Sound model selection is necessary for obtaining reliable results, but does not guarantee them. The accuracy of the estimates heavily relies on how the confounding factors are controlled for; to ensure reliable results, we configured 3 NB regression models to control for confounding factors at different levels. In model 1, we included demographic/socioeconomic variables, prior year patient cost, and medical center characteristics (fixed effect: 4 dummy variables and 1 was omitted as the reference); in model 2, we added DxCG risk score as the total measure of disease severity; and in model 3, we further augmented DxCG risk score with 6 chronic conditions to be sure the results were not skewed by imperfect casemix measurement.

We also conducted extensive sensitivity analyses, such as modeling age and income as categorical variables and reclassifying blacks and other minority groups to ensure the robustness of our results. All analyses were conducted by using Proc GLM and GLIMMIX of SAS 9.2 (Cary, North Carolina).


The results of the univariate and multivariate analyses are reported in Table 1 and Table 2. Among the variables of importance, black patients appeared to have longer LOS in the univariate analysis: in the first quartile 9.9% were black, while in the fourth quartile, 12.2% were black (P = .1253). However, this weak association faded in models 2 and 3 after controlling for patient risk and other confounders (P = .1543 and .2622). Equally important, there was no income disparity in LOS. The patient income changed little across the 4 quartiles (P = .6525) and there were hardly any associations between income and LOS in all 3 models (P = .8726, .9449, and .8303).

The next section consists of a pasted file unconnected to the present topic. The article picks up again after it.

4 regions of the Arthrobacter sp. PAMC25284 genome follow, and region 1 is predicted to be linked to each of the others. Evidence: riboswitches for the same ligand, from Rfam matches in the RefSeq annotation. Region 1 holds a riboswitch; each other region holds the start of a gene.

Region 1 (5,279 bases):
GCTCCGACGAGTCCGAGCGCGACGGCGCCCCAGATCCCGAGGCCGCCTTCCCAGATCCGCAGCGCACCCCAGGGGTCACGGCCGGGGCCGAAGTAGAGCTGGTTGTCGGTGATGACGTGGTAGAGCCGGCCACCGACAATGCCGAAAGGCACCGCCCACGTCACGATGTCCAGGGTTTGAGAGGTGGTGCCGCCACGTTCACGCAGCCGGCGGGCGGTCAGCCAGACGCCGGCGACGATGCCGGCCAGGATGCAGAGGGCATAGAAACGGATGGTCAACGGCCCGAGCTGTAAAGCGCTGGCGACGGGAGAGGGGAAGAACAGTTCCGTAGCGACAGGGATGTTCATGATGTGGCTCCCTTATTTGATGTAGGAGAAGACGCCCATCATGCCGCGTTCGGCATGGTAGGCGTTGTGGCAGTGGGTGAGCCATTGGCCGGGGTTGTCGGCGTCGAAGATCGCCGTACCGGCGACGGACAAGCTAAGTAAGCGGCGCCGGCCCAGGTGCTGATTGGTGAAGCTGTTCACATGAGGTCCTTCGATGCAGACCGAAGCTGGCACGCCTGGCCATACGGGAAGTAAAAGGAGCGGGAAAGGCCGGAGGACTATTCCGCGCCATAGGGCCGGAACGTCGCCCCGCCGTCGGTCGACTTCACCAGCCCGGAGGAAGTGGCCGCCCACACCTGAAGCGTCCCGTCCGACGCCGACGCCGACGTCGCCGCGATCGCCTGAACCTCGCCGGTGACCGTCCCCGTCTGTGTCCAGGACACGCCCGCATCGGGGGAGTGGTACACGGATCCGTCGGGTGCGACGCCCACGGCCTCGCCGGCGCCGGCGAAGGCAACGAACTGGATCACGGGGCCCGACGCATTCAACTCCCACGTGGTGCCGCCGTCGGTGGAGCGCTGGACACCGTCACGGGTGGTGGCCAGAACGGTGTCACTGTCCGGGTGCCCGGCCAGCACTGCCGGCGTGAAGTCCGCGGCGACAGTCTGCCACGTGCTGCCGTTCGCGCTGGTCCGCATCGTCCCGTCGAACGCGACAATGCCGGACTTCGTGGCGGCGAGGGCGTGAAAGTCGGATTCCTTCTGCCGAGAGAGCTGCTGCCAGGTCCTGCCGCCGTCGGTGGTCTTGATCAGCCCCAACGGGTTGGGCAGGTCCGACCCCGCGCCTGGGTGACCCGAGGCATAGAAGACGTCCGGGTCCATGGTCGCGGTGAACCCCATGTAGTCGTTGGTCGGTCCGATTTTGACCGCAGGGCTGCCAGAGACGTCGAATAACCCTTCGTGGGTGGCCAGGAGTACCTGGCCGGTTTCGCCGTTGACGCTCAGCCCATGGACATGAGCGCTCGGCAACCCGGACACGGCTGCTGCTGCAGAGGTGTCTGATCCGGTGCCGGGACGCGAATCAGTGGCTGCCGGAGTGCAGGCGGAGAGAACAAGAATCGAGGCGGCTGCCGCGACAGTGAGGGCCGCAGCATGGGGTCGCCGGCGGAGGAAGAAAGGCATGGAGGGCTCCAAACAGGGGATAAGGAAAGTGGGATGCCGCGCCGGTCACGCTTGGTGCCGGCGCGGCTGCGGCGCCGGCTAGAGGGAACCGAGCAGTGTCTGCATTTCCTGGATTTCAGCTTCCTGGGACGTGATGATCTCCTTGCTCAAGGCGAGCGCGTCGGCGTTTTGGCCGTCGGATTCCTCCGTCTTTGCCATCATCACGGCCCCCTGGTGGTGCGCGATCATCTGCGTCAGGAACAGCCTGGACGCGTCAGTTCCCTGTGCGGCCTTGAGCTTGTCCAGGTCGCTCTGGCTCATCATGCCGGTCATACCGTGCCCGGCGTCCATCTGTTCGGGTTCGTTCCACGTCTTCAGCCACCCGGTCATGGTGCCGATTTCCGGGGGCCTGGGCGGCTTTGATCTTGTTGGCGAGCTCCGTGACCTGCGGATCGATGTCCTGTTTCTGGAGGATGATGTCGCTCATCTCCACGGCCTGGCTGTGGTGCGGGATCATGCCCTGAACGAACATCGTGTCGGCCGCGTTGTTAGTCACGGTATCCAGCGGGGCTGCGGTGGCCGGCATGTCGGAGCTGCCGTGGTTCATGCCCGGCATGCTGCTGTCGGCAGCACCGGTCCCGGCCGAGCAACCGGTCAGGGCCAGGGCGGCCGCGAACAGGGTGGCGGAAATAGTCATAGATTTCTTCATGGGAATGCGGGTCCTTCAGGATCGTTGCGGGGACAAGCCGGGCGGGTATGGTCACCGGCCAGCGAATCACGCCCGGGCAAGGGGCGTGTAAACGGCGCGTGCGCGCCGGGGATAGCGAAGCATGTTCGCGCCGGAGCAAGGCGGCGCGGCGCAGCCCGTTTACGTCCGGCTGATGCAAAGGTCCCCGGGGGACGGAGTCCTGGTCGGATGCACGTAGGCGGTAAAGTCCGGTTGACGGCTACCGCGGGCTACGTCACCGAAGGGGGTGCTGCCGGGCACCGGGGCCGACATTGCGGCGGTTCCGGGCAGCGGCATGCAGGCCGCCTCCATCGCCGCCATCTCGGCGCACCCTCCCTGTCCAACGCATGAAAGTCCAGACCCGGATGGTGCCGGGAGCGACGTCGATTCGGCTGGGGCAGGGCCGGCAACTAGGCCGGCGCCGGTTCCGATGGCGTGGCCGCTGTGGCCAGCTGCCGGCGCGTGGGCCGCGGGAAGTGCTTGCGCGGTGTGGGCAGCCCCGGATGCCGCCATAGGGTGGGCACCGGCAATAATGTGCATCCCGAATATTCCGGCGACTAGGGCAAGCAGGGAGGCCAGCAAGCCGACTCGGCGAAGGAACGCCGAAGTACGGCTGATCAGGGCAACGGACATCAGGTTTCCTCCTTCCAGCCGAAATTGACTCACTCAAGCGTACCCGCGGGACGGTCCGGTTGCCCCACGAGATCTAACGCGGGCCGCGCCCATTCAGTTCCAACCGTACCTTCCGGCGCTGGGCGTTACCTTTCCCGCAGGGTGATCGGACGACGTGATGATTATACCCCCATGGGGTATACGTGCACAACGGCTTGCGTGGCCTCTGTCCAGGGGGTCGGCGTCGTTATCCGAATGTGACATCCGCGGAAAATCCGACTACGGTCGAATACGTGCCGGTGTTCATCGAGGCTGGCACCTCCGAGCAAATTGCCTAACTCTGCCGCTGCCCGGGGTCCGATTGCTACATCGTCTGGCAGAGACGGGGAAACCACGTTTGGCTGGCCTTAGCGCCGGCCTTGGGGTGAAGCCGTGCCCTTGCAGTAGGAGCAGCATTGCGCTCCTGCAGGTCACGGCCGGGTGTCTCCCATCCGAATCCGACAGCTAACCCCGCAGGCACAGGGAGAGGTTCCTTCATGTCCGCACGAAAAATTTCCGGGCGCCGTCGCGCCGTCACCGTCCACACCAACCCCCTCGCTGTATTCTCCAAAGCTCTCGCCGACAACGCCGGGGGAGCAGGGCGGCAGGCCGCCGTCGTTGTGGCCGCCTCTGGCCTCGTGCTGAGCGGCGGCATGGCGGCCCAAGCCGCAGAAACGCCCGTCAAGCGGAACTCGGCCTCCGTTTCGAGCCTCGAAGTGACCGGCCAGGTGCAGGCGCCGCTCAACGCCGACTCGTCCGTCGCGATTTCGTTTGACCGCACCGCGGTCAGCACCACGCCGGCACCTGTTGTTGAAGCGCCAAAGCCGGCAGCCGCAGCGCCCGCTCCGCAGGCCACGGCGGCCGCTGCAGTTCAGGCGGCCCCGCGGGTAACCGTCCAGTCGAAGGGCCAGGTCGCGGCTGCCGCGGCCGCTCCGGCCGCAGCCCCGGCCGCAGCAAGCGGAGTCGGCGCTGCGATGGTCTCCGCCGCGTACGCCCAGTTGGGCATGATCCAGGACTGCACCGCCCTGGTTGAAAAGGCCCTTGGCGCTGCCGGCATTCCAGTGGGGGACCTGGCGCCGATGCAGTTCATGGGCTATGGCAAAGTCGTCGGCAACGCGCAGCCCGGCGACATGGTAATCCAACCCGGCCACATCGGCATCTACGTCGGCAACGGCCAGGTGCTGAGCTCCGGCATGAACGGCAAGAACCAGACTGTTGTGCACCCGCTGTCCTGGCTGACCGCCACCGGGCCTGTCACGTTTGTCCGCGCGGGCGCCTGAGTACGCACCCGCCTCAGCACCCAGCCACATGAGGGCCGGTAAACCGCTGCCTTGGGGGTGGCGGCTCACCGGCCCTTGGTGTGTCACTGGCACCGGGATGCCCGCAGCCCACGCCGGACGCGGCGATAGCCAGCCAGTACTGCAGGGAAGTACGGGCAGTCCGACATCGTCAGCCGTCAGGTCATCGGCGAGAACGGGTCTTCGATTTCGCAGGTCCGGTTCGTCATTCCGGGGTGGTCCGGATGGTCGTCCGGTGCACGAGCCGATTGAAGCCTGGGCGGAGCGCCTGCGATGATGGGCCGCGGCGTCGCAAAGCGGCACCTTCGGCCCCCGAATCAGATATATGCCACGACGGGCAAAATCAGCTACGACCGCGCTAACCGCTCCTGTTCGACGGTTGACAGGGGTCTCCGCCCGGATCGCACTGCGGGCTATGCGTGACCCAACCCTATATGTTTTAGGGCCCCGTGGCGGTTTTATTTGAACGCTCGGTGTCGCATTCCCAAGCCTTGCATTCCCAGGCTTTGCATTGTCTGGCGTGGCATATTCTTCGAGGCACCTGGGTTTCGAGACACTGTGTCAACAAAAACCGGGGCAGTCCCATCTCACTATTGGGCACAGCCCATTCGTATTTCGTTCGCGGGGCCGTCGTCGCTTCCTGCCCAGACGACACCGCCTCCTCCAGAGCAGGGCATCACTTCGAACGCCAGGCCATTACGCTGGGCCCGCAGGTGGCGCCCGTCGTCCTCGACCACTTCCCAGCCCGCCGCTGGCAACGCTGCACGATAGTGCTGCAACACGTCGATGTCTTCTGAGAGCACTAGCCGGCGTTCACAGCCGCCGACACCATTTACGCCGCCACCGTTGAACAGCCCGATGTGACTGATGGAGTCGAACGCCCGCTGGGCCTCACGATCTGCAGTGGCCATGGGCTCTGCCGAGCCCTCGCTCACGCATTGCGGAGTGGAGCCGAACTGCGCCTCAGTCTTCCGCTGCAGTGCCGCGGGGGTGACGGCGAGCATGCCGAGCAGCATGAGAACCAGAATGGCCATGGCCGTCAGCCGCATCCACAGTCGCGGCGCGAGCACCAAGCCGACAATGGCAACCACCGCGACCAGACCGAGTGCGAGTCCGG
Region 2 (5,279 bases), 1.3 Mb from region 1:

Of particular interest, unmarried patients were more likely to have longer LOS. In the univariate analysis, 56% of the patients were unmarried in the first quartile, while 65% were unmarried in the last quartile (P <.0001). After adjusting for different confounders, all 3 models confirmed that unmarried patients experienced longer LOS (all P values <.0001). The final model indicated that the LOS of the unmarried patients was 22% longer than that of their married counterparts.

The coefficient estimates of the confounders, such as age, comorbidities, and prior year cost, were consistent with prior findings.44 In particular, patients enrolled in Medicare were more likely to experience longer LOS (P = .2199, .0052, and .0058). As expected, DxCG risk score was positively associated with LOS (all P values <.0001) while only depression among the 6 chronic conditions appeared to be associated with longer LOS (P = .0254 and P = .0909). Finally, patients in all 3 medical centers (A, B, and C) on average had longer LOS compared with patients in medical center D (omitted in the regression as the reference; all P values <.0001).